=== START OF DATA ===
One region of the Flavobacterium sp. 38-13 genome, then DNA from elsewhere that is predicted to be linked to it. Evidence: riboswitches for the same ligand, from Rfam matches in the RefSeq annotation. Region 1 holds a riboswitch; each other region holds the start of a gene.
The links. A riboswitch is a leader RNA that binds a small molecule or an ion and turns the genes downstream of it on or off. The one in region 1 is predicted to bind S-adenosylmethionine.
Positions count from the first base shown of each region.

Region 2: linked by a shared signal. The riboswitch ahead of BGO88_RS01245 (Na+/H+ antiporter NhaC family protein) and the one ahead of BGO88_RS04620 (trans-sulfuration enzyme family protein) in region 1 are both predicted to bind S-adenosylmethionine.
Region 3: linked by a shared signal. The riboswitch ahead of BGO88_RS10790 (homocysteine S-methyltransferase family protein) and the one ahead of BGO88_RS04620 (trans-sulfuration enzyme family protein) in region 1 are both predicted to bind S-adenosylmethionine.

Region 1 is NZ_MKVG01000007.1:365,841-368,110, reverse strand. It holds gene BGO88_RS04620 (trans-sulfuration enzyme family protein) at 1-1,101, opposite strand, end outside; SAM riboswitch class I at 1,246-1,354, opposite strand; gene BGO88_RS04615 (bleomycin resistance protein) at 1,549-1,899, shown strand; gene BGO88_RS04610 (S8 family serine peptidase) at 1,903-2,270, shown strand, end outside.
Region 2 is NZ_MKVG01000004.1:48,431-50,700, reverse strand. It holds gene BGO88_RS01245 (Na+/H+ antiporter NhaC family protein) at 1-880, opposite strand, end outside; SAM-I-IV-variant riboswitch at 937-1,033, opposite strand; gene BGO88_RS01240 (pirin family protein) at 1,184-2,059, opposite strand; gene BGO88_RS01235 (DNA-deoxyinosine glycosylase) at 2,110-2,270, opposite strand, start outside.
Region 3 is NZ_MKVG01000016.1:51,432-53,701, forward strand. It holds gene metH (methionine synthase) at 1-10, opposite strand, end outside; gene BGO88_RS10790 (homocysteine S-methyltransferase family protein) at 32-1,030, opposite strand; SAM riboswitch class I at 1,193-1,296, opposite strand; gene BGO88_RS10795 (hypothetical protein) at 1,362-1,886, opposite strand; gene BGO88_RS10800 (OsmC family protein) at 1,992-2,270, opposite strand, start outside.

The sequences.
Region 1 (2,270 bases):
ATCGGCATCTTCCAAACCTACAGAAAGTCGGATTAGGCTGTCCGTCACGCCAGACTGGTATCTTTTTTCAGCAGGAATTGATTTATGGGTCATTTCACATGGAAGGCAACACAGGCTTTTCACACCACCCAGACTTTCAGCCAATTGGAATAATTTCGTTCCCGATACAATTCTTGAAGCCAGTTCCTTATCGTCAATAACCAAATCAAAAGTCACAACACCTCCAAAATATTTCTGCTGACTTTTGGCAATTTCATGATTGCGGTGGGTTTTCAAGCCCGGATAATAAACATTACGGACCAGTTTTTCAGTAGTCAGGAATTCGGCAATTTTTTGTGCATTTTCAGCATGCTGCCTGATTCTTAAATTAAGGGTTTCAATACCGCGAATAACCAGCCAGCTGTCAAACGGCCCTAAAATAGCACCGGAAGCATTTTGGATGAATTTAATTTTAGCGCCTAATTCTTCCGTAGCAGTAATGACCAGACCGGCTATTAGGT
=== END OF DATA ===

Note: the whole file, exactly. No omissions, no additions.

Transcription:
One region of the Flavobacterium sp. 38-13 genome, then DNA from elsewhere that is predicted to be linked to it. Evidence: riboswitches for the same ligand, from Rfam matches in the RefSeq annotation. Region 1 holds a riboswitch; each other region holds the start of a gene.
The links. A riboswitch is a leader RNA that binds a small molecule or an ion and turns the genes downstream of it on or off. The one in region 1 is predicted to bind S-adenosylmethionine.
Positions count from the first base shown of each region.

Region 2: linked by a shared signal. The riboswitch ahead of BGO88_RS01245 (Na+/H+ antiporter NhaC family protein) and the one ahead of BGO88_RS04620 (trans-sulfuration enzyme family protein) in region 1 are both predicted to bind S-adenosylmethionine.
Region 3: linked by a shared signal. The riboswitch ahead of BGO88_RS10790 (homocysteine S-methyltransferase family protein) and the one ahead of BGO88_RS04620 (trans-sulfuration enzyme family protein) in region 1 are both predicted to bind S-adenosylmethionine.

Region 1 is NZ_MKVG01000007.1:365,841-368,110, reverse strand. It holds gene BGO88_RS04620 (trans-sulfuration enzyme family protein) at 1-1,101, opposite strand, end outside; SAM riboswitch class I at 1,246-1,354, opposite strand; gene BGO88_RS04615 (bleomycin resistance protein) at 1,549-1,899, shown strand; gene BGO88_RS04610 (S8 family serine peptidase) at 1,903-2,270, shown strand, end outside.
Region 2 is NZ_MKVG01000004.1:48,431-50,700, reverse strand. It holds gene BGO88_RS01245 (Na+/H+ antiporter NhaC family protein) at 1-880, opposite strand, end outside; SAM-I-IV-variant riboswitch at 937-1,033, opposite strand; gene BGO88_RS01240 (pirin family protein) at 1,184-2,059, opposite strand; gene BGO88_RS01235 (DNA-deoxyinosine glycosylase) at 2,110-2,270, opposite strand, start outside.
Region 3 is NZ_MKVG01000016.1:51,432-53,701, forward strand. It holds gene metH (methionine synthase) at 1-10, opposite strand, end outside; gene BGO88_RS10790 (homocysteine S-methyltransferase family protein) at 32-1,030, opposite strand; SAM riboswitch class I at 1,193-1,296, opposite strand; gene BGO88_RS10795 (hypothetical protein) at 1,362-1,886, opposite strand; gene BGO88_RS10800 (OsmC family protein) at 1,992-2,270, opposite strand, start outside.

The sequences.
Region 1 (2,270 bases):
ATCGGCATCTTCCAAACCTACAGAAAGTCGGATTAGGCTGTCCGTCACGCCAGACTGGTATCTTTTTTCAGCAGGAATTGATTTATGGGTCATTTCACATGGAAGGCAACACAGGCTTTTCACACCACCCAGACTTTCAGCCAATTGGAATAATTTCGTTCCCGATACAATTCTTGAAGCCAGTTCCTTATCGTCAATAACCAAATCAAAAGTCACAACACCTCCAAAATATTTCTGCTGACTTTTGGCAATTTCATGATTGCGGTGGGTTTTCAAGCCCGGATAATAAACATTACGGACCAGTTTTTCAGTAGTCAGGAATTCGGCAATTTTTTGTGCATTTTCAGCATGCTGCCTGATTCTTAAATTAAGGGTTTCAATACCGCGAATAACCAGCCAGCTGTCAAACGGCCCTAAAATAGCACCGGAAGCATTTTGGATGAATTTAATTTTAGCGCCTAATTCTTCCGTAGCAGTAATGACCAGACCGGCTATTAGGT